Additionally, previous studies in ADHD literature reported that obsessive-compulsive and hostility are frequently found in ADHD patients [2, 36]. Correspondingly, both features are also present in patients with eating disorders and are positively associated with the increasing of the severity of the disorder. In our study we found a positive relation between Hostility and obsessive-compulsive patterns and ADHD symptoms, which re-iterates that both disorders have similar comorbid psychopathologies .
Personality traits and ADHD
As we know from research, adult ADHD patients share the same spectrum of personality traits as ED patients. Subjects meeting the ADHD diagnosis showed, in comparison with community subjects, higher scores on Neuroticism-Anxiety, Impulsive-Sensation Seeking and Aggression-Hostility in the Zuckerman Kuhlman Personality Questionnaire (ZKPQ) . Our results showed that ADHD symptomatology was associated with some personality scales, ADHD symptoms showed a positive association with Novelty Seeking and a negative association with Self-Directedness. These results are in line with other studies that have found specific links between Novelty Seeking and impulsivity/hyperactivity on one hand, and low Self-Directedness and inattention on the other hand [45, 46]. The negative association between ADHD symptoms and Self-Directedness may represent global lack of personal and social maturity and may reflect deficits in effortful control and executive functioning , but also to poorer outcome [45, 47].
In the AN group, the ADHD symptomatology was associated with high Cooperativeness and lower Reward Dependence and Self-Directedness. This personality profile has been described in the literature as the "maladaptative" profile and generally presented with the highest values for ED symptomatology and impulsive behaviors .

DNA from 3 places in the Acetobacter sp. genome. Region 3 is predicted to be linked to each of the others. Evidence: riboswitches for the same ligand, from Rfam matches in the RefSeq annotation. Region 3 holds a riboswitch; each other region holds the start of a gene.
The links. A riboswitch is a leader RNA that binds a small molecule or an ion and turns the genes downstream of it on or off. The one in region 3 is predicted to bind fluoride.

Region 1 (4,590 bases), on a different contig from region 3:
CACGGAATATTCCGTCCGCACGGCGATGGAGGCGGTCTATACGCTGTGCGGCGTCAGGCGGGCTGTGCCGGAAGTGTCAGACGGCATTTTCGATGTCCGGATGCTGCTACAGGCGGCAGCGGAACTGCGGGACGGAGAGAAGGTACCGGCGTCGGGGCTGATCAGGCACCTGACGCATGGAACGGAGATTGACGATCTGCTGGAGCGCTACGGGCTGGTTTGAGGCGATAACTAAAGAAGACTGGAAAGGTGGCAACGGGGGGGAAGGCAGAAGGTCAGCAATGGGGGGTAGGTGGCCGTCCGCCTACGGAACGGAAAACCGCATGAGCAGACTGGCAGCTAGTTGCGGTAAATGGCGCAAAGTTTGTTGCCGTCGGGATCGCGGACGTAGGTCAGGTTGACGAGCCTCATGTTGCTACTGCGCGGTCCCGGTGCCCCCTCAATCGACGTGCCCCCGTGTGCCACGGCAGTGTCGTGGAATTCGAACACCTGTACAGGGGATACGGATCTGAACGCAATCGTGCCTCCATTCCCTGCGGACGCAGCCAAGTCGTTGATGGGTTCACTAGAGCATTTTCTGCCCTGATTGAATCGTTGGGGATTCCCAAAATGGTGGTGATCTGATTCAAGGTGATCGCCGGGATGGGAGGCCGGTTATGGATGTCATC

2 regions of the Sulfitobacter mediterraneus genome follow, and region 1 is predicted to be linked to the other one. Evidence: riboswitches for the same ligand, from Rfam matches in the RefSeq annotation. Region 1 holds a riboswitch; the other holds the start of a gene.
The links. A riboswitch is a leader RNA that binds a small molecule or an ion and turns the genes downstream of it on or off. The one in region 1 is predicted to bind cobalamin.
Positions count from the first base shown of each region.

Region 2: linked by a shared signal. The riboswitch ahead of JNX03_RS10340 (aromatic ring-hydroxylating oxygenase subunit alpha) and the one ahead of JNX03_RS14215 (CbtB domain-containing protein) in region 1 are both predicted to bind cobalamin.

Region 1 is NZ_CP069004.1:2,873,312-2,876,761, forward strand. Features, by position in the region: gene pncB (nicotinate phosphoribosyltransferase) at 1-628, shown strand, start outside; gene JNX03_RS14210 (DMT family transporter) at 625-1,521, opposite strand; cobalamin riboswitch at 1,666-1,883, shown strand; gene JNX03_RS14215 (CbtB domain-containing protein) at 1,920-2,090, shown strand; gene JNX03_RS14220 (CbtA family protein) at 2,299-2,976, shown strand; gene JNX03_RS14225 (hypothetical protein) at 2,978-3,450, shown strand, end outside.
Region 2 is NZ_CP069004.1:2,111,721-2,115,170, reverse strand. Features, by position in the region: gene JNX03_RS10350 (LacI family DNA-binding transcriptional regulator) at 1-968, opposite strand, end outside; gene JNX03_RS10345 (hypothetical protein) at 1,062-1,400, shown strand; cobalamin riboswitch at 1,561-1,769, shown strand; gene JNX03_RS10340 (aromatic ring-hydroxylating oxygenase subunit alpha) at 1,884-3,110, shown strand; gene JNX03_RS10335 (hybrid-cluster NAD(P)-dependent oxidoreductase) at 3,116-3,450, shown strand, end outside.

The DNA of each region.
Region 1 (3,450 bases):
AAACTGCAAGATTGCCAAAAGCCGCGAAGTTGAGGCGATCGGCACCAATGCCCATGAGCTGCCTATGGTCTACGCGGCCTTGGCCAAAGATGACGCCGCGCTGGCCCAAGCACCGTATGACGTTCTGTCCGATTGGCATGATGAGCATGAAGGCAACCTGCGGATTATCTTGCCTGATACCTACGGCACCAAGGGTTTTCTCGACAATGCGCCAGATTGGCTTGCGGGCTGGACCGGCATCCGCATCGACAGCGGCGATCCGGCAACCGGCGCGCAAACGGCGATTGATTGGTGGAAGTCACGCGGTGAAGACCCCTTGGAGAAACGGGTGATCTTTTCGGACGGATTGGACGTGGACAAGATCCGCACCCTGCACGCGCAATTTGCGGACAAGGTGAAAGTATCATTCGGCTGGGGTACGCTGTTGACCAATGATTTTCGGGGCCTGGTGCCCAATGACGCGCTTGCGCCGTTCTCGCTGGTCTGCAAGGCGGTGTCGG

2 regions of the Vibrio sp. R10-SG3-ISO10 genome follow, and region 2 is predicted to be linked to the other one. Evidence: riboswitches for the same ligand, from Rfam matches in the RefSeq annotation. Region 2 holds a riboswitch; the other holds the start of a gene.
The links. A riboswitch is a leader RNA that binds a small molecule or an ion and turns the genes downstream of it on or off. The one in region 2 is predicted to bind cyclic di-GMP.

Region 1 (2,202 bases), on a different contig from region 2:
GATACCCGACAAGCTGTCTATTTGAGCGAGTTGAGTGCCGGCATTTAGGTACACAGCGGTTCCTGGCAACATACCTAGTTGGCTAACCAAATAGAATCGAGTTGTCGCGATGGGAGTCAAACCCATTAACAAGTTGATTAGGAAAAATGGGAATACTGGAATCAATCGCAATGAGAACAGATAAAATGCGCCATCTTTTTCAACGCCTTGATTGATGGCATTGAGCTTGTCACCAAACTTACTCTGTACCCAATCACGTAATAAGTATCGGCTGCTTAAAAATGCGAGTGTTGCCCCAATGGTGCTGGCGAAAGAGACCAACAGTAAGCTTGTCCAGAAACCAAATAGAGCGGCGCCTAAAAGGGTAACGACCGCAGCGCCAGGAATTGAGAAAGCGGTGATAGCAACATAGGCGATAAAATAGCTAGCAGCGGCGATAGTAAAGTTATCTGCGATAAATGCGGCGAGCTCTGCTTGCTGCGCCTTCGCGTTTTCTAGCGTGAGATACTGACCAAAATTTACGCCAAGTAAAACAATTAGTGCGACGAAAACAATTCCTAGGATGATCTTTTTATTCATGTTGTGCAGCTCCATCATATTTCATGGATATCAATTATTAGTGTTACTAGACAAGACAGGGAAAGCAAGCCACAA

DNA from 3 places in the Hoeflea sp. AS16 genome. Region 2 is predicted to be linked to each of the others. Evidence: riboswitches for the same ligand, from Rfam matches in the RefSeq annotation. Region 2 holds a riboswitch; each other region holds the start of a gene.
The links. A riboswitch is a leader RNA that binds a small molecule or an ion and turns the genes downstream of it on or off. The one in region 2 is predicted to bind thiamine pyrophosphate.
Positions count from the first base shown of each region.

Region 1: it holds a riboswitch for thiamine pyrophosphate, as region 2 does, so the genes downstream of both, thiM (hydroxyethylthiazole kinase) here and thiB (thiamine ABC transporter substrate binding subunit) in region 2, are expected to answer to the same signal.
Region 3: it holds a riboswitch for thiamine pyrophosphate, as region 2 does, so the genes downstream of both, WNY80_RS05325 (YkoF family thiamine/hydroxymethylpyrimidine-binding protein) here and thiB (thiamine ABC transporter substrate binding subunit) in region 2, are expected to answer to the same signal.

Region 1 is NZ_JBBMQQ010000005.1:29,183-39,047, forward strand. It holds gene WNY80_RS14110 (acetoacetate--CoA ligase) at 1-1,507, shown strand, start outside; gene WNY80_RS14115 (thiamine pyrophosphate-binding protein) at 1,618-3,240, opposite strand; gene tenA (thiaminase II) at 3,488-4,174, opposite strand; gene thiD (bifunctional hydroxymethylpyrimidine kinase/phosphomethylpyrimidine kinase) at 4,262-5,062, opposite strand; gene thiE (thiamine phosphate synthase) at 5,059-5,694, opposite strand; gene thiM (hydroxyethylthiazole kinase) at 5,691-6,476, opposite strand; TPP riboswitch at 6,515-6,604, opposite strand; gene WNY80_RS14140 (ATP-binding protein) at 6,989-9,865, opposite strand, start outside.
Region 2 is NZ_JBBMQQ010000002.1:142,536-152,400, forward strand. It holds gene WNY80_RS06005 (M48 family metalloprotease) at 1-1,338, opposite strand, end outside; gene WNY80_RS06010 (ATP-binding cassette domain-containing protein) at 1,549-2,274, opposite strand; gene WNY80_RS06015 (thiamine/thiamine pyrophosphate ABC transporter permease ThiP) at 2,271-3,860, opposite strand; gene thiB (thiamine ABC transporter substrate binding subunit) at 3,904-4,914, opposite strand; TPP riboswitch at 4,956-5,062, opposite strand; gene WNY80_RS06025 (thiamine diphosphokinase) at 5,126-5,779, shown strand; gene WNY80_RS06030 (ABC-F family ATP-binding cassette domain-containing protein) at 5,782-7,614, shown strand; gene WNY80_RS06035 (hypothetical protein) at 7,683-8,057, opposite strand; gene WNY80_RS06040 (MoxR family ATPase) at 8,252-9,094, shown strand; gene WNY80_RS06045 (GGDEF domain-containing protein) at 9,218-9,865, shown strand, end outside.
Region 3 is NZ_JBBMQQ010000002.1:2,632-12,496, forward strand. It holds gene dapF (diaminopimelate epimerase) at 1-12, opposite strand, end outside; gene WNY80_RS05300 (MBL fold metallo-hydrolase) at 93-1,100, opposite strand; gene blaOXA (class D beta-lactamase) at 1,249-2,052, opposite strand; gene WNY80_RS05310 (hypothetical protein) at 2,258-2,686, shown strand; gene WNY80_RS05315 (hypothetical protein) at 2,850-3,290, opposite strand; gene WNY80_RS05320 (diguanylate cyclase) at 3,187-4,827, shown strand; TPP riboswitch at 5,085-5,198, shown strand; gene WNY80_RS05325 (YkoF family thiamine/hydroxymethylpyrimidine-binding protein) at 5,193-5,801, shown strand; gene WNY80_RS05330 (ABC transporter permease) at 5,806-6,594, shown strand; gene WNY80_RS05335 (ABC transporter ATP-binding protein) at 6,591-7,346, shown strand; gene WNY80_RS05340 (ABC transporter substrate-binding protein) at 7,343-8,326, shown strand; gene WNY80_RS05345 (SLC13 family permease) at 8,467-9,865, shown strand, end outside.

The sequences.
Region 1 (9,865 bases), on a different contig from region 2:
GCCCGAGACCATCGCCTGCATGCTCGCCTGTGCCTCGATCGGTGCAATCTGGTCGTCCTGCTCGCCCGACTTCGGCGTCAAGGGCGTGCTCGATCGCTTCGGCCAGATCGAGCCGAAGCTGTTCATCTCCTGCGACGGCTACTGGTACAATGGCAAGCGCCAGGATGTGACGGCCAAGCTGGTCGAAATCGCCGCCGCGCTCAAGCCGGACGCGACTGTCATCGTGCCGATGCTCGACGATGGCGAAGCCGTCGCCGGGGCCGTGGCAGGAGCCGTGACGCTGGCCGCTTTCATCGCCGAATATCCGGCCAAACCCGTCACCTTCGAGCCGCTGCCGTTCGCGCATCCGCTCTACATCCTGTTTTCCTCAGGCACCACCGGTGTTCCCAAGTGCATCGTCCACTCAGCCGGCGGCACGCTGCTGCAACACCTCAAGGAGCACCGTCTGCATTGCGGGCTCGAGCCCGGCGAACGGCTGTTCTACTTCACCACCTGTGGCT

The present study should be evaluated within the context of several limitations. First, only female patients were included, so future studies should also considerer male ED patients. Second, compared to the binge/purge ED group, the AN group was rather small, which could have hidden some interesting findings. Further studies should include more AN patients to compare both the restrictive versus the binge/purging subtypes. Thirdly, this study is limited by the lack of information regarding psychiatric co-morbidity (mainly affective, anxiety and personality disorders). Finally, we assessed the frequency of adult ADHD symptoms by means of a self-rating screening instrument, which might contribute to an overestimation of ADHD symptoms and might explain the elevated prevalence of ADHD symptomatology in the study sample. In the same way, the presence of childhood ADHD was not assessed, which would have been a prerequisite for an ADHD diagnosis in adulthood. Then future studies focusing on the prevalence of ADHD, rather than the frequency of its symptomatology, should be conducted in ED patients. Personality functioning was also based on self-report measures. Thus, future studies might also include performance-based or neuropsychological tasks (i.e. Stroop task or CPT-II test) in order to shed some light on the impulsive behaviour characterizing both binge/purge ED patients and ADHD patients.